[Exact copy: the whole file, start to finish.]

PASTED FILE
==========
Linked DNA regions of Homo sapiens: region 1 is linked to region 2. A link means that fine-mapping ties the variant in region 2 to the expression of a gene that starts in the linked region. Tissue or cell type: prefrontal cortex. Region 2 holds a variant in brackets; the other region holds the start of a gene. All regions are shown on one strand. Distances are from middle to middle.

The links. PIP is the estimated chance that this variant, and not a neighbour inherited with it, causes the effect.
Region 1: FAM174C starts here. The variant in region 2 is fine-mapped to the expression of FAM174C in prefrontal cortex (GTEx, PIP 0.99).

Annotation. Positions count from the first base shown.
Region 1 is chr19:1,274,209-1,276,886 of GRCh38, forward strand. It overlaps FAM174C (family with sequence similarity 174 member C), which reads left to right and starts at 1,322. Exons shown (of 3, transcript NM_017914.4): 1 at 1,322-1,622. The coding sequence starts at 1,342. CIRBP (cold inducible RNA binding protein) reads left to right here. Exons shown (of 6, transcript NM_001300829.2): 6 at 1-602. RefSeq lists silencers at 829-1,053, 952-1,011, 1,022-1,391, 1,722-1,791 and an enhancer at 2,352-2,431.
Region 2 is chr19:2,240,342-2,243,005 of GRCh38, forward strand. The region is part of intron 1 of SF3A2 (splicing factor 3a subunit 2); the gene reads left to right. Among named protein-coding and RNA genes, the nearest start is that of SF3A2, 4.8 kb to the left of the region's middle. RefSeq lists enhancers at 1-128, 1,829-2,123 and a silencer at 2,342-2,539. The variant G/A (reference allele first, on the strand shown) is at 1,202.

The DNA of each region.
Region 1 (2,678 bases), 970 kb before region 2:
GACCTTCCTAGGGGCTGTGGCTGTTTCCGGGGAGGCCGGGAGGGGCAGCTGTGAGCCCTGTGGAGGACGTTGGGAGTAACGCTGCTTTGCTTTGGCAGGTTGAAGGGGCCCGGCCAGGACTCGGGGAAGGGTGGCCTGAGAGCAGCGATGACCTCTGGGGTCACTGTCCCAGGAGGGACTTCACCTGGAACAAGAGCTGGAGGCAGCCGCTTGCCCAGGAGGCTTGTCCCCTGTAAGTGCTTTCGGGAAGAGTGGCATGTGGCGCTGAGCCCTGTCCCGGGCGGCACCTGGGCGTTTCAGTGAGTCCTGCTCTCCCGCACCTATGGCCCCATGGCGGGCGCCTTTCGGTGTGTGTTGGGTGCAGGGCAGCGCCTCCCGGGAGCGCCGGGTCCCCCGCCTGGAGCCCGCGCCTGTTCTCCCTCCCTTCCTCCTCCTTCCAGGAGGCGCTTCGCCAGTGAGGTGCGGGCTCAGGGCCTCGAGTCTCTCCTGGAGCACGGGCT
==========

Linked DNA regions of Homo sapiens: region 1 is linked to region 2. A link means that fine-mapping ties the variant in region 2 to the expression of a gene that starts in the linked region. Tissue or cell type: prefrontal cortex. Region 2 holds a variant in brackets; the other region holds the start of a gene. All regions are shown on one strand. Distances are from middle to middle.

The links. PIP is the estimated chance that this variant, and not a neighbour inherited with it, causes the effect.
Region 1: FAM174C starts here. The variant in region 2 is fine-mapped to the expression of FAM174C in prefrontal cortex (GTEx, PIP 0.99).

Annotation. Positions count from the first base shown.
Region 1 is chr19:1,274,209-1,276,886 of GRCh38, forward strand. It overlaps FAM174C (family with sequence similarity 174 member C), which reads left to right and starts at 1,322. Exons shown (of 3, transcript NM_017914.4): 1 at 1,322-1,622. The coding sequence starts at 1,342. CIRBP (cold inducible RNA binding protein) reads left to right here. Exons shown (of 6, transcript NM_001300829.2): 6 at 1-602. RefSeq lists silencers at 829-1,053, 952-1,011, 1,022-1,391, 1,722-1,791 and an enhancer at 2,352-2,431.
Region 2 is chr19:2,240,342-2,243,005 of GRCh38, forward strand. The region is part of intron 1 of SF3A2 (splicing factor 3a subunit 2); the gene reads left to right. Among named protein-coding and RNA genes, the nearest start is that of SF3A2, 4.8 kb to the left of the region's middle. RefSeq lists enhancers at 1-128, 1,829-2,123 and a silencer at 2,342-2,539. The variant G/A (reference allele first, on the strand shown) is at 1,202.

The DNA of each region.
Region 1 (2,678 bases), 970 kb before region 2:
GACCTTCCTAGGGGCTGTGGCTGTTTCCGGGGAGGCCGGGAGGGGCAGCTGTGAGCCCTGTGGAGGACGTTGGGAGTAACGCTGCTTTGCTTTGGCAGGTTGAAGGGGCCCGGCCAGGACTCGGGGAAGGGTGGCCTGAGAGCAGCGATGACCTCTGGGGTCACTGTCCCAGGAGGGACTTCACCTGGAACAAGAGCTGGAGGCAGCCGCTTGCCCAGGAGGCTTGTCCCCTGTAAGTGCTTTCGGGAAGAGTGGCATGTGGCGCTGAGCCCTGTCCCGGGCGGCACCTGGGCGTTTCAGTGAGTCCTGCTCTCCCGCACCTATGGCCCCATGGCGGGCGCCTTTCGGTGTGTGTTGGGTGCAGGGCAGCGCCTCCCGGGAGCGCCGGGTCCCCCGCCTGGAGCCCGCGCCTGTTCTCCCTCCCTTCCTCCTCCTTCCAGGAGGCGCTTCGCCAGTGAGGTGCGGGCTCAGGGCCTCGAGTCTCTCCTGGAGCACGGGCT